This view always surprises when driving north along Burrard Street in the downtown

P.S. The Vancouver Sun, in print as well as online, has a whole section dedicated to Vancouver’s birthday. I’ve only just started to read the paper but wanted to capture the link before I forget. I hope they keep it in the archives for a few years at least.

Beaty Biodiversity Museum – 1






One day last week, we made our first visit to Vancouver’s new Beaty Biodiversity Museum, located on the campus of the University of British Columbia (UBC). A teaching and research facility, the museum is now able to showcase UBC’s natural history collections, with more than two million specimens to the public for the first time.

Among the treasures are a 26-metre-long blue whale skeleton suspended in the two-storey glass Atrium, the second-largest fish collection in the nation, and myriad fossils, shells, insects, fungi, mammals, birds, reptiles, amphibians, and plants from around British Columbia and the world.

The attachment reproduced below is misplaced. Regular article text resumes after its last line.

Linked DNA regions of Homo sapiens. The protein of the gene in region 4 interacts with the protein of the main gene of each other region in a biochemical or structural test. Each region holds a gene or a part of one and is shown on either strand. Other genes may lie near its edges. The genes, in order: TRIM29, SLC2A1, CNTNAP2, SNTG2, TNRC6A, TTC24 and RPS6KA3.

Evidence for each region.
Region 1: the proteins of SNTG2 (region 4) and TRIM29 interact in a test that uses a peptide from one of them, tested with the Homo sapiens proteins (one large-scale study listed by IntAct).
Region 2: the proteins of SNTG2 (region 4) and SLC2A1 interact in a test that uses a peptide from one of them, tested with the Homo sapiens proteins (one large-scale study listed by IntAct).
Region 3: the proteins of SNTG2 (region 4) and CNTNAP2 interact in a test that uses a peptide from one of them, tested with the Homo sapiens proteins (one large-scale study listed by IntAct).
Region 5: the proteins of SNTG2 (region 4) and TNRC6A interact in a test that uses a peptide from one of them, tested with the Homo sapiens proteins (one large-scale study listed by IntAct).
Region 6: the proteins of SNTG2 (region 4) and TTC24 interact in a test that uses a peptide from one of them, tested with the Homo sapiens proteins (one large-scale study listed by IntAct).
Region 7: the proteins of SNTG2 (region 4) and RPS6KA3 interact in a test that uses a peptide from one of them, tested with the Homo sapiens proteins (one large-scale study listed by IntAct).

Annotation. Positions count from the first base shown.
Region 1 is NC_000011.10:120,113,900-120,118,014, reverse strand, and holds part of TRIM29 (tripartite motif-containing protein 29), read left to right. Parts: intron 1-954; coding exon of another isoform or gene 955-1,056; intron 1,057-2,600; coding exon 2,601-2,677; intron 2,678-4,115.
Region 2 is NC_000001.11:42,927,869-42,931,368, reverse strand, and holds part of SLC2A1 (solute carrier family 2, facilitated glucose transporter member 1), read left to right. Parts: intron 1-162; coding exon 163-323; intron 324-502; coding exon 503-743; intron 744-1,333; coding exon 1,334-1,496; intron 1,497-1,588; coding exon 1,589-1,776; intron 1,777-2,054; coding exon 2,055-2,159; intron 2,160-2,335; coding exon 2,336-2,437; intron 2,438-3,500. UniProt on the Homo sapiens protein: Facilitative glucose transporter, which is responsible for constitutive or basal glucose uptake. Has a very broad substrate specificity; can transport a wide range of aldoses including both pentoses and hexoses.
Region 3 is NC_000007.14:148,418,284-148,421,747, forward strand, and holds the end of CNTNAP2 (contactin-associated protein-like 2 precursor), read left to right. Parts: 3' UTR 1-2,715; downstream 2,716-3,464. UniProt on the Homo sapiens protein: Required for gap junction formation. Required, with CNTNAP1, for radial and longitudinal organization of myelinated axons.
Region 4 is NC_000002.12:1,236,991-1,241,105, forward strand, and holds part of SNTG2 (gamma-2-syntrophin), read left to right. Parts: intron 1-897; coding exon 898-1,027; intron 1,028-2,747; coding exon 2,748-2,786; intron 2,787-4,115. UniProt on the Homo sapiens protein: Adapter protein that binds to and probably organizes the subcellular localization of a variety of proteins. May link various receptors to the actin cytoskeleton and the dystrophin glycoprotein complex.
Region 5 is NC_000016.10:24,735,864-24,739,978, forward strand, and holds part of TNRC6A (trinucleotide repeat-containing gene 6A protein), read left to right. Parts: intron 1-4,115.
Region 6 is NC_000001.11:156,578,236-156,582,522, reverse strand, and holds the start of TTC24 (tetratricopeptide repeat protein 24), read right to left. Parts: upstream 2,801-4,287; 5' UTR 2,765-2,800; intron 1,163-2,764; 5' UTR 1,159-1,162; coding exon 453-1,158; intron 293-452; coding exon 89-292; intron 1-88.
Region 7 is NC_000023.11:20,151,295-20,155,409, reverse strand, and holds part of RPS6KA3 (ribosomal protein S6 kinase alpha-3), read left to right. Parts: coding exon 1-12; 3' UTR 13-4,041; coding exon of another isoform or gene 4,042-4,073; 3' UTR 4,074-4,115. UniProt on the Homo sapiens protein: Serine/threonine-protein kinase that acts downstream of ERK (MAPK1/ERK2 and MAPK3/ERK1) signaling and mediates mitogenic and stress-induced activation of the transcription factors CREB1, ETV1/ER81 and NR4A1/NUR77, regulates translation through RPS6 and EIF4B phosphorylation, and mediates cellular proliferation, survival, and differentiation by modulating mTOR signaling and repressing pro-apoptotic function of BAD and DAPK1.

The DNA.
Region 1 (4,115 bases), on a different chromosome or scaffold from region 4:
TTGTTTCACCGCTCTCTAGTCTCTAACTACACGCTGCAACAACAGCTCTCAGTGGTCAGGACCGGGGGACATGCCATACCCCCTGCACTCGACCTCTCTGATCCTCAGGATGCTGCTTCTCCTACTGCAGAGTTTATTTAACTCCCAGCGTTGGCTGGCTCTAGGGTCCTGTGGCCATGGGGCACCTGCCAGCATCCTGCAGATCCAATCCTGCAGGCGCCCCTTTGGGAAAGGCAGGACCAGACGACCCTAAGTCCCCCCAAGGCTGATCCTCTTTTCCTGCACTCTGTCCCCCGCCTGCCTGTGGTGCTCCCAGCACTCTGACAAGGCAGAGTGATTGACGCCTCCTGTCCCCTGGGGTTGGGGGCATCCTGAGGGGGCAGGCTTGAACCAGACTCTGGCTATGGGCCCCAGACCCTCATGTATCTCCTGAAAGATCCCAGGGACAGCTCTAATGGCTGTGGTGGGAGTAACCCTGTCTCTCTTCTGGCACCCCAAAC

The Blue Whale Exhibit is truly magnificent and stunning as the first thing one sees already from the outside and when walking into the atrium. I didn’t, for example, know that:
Blue whales are the biggest animals that have ever lived on earth–longer than the longest known dinosaur, and much more massive.

The Blue Whale story is awe-inspiring:
On the remote northwestern coast of PEI [Prince Edward Island, a small island province in eastern Canada] in 1987, a 26 m long mature female blue whale died and washed ashore near the town of Tignish. In hopes of preserving the whale’s skeleton for research or museum display, the PEI government and the Canadian Museum of Nature arranged for the skeleton to be dragged off the beach near Nail Pond, and buried. The remains of the whale were longer than two Vancouver trolley buses parked one behind the other, and weighed an estimated 80,000 kg. Her burial was a mammoth task.